According to a top environmentalist organizer, climate change is responsible for this summer’s violence in Ferguson, Mo.
“To me, the connection between militarized state violence, racism, and climate change was common-sense and intuitive,” 350.org Strategic Partnership Coordinator Deirdre Smith wrote.
“Oppression and extreme weather combine to ‘incite’ militarized violence,” she continued. Weeks of rioting followed the killing on August 9 of 18-year-old Michael Brown by Ferguson police officer Darren Wilson. Observers around the nation criticized the police for a heavy-handed response to protests in the town, but while the rioting received international attention, it did not result in any loss of life.
Smith explained that not only do poor minority communities have fewer resources to deal with the impacts of climate change, but “people of color also disproportionately live in climate-vulnerable areas,” which makes climate change a race issue.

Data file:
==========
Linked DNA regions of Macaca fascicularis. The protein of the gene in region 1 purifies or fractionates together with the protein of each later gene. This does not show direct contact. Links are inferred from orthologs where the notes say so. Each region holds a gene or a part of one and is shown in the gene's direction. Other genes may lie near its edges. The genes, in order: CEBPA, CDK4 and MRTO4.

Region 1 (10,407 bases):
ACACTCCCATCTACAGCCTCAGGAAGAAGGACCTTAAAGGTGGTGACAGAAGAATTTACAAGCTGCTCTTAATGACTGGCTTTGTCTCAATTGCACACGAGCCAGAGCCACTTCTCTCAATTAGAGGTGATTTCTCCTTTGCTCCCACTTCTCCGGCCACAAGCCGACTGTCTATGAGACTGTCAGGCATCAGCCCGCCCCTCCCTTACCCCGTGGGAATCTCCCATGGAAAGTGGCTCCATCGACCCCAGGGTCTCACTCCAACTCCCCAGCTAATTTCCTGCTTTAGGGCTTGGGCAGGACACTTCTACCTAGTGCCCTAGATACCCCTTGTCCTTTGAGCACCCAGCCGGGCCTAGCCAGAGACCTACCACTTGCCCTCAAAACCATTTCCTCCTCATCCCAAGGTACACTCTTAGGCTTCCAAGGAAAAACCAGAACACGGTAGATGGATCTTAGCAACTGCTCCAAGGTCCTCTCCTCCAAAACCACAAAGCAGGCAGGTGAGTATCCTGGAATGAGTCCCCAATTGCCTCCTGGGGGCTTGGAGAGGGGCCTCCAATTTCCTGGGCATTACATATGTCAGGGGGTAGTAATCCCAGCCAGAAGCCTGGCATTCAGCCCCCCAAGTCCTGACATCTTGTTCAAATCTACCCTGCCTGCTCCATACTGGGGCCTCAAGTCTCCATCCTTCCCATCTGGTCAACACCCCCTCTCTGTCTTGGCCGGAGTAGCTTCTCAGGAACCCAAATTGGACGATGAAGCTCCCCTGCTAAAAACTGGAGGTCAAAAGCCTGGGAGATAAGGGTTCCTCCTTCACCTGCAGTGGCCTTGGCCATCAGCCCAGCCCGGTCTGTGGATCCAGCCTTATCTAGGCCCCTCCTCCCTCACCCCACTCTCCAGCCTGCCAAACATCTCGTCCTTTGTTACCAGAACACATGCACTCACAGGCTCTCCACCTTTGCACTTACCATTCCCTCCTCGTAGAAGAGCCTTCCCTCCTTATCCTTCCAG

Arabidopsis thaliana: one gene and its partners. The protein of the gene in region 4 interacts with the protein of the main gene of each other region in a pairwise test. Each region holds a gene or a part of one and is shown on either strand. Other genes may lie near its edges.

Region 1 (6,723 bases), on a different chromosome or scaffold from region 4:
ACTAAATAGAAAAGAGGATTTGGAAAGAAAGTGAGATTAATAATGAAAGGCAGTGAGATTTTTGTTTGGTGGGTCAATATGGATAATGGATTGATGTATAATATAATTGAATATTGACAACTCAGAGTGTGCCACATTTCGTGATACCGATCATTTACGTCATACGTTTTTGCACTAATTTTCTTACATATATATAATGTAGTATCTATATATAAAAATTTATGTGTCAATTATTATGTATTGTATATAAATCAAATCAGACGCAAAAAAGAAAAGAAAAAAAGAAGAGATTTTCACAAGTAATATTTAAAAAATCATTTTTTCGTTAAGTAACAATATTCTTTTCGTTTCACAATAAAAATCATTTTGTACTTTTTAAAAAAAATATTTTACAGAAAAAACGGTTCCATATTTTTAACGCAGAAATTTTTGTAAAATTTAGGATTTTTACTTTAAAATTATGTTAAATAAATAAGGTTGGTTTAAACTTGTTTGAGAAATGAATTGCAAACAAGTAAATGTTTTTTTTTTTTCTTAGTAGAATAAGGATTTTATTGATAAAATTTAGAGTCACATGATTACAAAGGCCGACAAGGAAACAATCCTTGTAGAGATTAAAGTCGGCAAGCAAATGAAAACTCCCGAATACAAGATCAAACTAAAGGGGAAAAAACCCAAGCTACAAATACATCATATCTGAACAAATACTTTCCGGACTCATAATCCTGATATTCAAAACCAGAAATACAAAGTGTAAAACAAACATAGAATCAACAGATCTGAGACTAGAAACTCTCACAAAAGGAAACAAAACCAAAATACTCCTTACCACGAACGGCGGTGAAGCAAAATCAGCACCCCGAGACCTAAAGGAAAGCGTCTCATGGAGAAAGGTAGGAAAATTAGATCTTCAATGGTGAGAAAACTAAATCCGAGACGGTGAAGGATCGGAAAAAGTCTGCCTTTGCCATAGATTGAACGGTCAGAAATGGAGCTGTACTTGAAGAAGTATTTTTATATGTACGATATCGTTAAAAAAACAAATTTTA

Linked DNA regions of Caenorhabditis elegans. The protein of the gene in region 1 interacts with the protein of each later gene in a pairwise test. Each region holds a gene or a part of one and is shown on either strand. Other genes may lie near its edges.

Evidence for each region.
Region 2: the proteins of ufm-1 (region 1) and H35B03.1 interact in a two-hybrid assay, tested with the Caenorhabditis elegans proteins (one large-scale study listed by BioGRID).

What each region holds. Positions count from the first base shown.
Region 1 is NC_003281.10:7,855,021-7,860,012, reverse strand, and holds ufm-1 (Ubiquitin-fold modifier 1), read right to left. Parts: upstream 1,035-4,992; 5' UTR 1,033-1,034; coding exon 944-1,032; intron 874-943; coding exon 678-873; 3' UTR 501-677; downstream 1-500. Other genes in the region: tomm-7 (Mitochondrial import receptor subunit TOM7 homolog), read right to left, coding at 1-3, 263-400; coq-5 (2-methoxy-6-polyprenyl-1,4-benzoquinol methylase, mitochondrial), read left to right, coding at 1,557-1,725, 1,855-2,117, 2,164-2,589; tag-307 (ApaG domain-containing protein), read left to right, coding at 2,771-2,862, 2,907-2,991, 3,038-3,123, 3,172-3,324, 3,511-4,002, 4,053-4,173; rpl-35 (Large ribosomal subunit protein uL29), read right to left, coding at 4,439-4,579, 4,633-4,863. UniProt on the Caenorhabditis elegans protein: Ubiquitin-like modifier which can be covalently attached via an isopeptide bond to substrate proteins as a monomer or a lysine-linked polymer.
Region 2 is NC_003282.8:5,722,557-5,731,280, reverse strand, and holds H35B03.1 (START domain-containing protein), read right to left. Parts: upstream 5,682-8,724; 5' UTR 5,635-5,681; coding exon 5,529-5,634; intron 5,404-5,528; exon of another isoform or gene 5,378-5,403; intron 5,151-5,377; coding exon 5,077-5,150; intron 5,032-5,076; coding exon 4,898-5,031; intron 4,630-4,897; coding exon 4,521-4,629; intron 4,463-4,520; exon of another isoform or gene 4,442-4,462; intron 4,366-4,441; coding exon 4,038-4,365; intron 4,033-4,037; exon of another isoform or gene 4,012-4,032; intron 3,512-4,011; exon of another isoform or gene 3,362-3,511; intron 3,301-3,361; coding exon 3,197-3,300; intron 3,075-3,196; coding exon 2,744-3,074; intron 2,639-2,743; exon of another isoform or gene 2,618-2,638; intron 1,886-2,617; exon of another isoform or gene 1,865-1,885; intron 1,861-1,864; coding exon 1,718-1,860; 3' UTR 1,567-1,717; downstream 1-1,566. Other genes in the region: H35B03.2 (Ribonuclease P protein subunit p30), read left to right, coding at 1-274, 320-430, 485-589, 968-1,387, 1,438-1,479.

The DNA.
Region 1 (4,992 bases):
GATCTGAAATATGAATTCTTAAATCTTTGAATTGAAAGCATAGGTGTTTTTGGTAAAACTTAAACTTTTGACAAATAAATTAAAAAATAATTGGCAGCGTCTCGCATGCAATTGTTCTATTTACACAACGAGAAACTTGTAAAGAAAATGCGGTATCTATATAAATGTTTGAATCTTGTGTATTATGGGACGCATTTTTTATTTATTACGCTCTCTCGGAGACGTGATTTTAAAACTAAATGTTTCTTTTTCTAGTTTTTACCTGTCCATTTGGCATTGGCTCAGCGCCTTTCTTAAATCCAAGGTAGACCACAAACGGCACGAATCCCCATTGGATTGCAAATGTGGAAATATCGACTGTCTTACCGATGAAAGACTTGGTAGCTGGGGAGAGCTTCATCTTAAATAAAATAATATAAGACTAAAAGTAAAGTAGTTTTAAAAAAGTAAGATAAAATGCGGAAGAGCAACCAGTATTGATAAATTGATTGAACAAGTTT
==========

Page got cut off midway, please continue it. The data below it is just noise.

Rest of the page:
Her argument is rooted in the doctrine of “environmental justice,” sometimes called “environmental racism,” which is recognized by the Environmental Protection Agency.
The EPA defines environmental justice as the “fair treatment and meaningful involvement of all people regardless of race, color, national origin, or income with respect to the development, implementation and enforcement of environmental laws, regulations, and policies,” according to its website.
The EPA recognizes environmental justice as a civil-rights issue under Title VI, which means that power plants or excessive car exhaust can be considered civil-rights violations — if they occur in poor and minority neighborhoods, that is.
350 is just one of many environmentalist groups that will participate in the People’s Climate March in New York City on Sunday, which aims to strengthen these kinds of policies.
According to the National Weather Service, the St. Louis area was not notably warmer this summer than it has ever been. At 80.3 degrees Fahrenheit, this August’s average temperature in the Gateway to the West was only the seventh-warmest of the last 20 years, substantially cooler than the two-decade high of 83.9 degrees in August 1995.
— Katherine Timpf is a reporter at National Review Online.